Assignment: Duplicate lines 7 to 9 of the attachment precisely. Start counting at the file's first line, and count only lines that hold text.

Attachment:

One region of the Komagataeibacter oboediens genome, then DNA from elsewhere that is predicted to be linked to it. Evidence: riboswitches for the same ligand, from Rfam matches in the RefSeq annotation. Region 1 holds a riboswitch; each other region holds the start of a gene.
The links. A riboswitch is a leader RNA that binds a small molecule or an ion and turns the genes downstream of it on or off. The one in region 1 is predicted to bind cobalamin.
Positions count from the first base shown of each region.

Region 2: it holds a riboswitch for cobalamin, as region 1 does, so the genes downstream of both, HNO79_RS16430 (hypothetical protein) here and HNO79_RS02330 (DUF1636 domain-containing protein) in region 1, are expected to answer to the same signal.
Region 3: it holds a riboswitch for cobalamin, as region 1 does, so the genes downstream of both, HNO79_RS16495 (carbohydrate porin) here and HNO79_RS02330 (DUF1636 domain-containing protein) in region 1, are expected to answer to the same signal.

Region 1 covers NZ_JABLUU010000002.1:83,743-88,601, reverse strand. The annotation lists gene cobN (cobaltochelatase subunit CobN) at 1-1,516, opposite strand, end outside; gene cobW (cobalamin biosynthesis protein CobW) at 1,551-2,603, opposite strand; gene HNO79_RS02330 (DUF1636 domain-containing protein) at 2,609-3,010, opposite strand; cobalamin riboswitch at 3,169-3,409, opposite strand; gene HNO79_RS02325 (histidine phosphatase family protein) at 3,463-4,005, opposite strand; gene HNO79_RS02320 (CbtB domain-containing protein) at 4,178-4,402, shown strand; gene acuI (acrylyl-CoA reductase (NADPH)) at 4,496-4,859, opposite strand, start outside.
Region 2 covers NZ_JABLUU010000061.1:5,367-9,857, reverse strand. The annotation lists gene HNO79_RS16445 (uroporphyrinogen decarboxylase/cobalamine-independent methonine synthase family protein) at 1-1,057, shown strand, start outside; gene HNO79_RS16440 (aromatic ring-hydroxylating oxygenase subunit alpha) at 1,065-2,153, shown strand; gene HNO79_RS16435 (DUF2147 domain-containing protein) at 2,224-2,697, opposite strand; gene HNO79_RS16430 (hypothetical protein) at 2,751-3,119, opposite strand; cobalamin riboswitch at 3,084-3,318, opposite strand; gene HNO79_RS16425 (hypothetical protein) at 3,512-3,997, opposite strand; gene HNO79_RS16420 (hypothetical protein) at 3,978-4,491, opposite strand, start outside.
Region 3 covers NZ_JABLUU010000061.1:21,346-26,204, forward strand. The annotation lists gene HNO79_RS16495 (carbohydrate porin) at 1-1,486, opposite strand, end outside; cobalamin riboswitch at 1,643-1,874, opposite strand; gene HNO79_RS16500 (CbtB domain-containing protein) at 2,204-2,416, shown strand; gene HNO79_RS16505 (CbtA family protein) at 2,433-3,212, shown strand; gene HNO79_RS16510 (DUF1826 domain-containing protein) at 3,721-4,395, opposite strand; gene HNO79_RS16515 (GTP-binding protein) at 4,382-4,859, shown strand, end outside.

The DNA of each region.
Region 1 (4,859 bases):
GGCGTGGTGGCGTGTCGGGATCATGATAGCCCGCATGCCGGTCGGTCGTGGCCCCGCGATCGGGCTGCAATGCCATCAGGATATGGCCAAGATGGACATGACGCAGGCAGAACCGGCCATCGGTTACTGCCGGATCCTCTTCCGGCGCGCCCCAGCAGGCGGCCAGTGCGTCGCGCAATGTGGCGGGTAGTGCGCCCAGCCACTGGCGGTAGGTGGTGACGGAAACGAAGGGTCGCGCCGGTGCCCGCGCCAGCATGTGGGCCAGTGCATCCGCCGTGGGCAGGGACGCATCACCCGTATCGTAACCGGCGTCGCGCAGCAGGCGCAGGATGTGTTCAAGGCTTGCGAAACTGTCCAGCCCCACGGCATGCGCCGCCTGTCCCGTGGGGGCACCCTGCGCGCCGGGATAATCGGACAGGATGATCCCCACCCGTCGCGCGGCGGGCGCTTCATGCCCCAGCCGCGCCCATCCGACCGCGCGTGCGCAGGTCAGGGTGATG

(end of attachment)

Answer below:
Region 2 covers NZ_JABLUU010000061.1:5,367-9,857, reverse strand. The annotation lists gene HNO79_RS16445 (uroporphyrinogen decarboxylase/cobalamine-independent methonine synthase family protein) at 1-1,057, shown strand, start outside; gene HNO79_RS16440 (aromatic ring-hydroxylating oxygenase subunit alpha) at 1,065-2,153, shown strand; gene HNO79_RS16435 (DUF2147 domain-containing protein) at 2,224-2,697, opposite strand; gene HNO79_RS16430 (hypothetical protein) at 2,751-3,119, opposite strand; cobalamin riboswitch at 3,084-3,318, opposite strand; gene HNO79_RS16425 (hypothetical protein) at 3,512-3,997, opposite strand; gene HNO79_RS16420 (hypothetical protein) at 3,978-4,491, opposite strand, start outside.
Region 3 covers NZ_JABLUU010000061.1:21,346-26,204, forward strand. The annotation lists gene HNO79_RS16495 (carbohydrate porin) at 1-1,486, opposite strand, end outside; cobalamin riboswitch at 1,643-1,874, opposite strand; gene HNO79_RS16500 (CbtB domain-containing protein) at 2,204-2,416, shown strand; gene HNO79_RS16505 (CbtA family protein) at 2,433-3,212, shown strand; gene HNO79_RS16510 (DUF1826 domain-containing protein) at 3,721-4,395, opposite strand; gene HNO79_RS16515 (GTP-binding protein) at 4,382-4,859, shown strand, end outside.

The DNA of each region.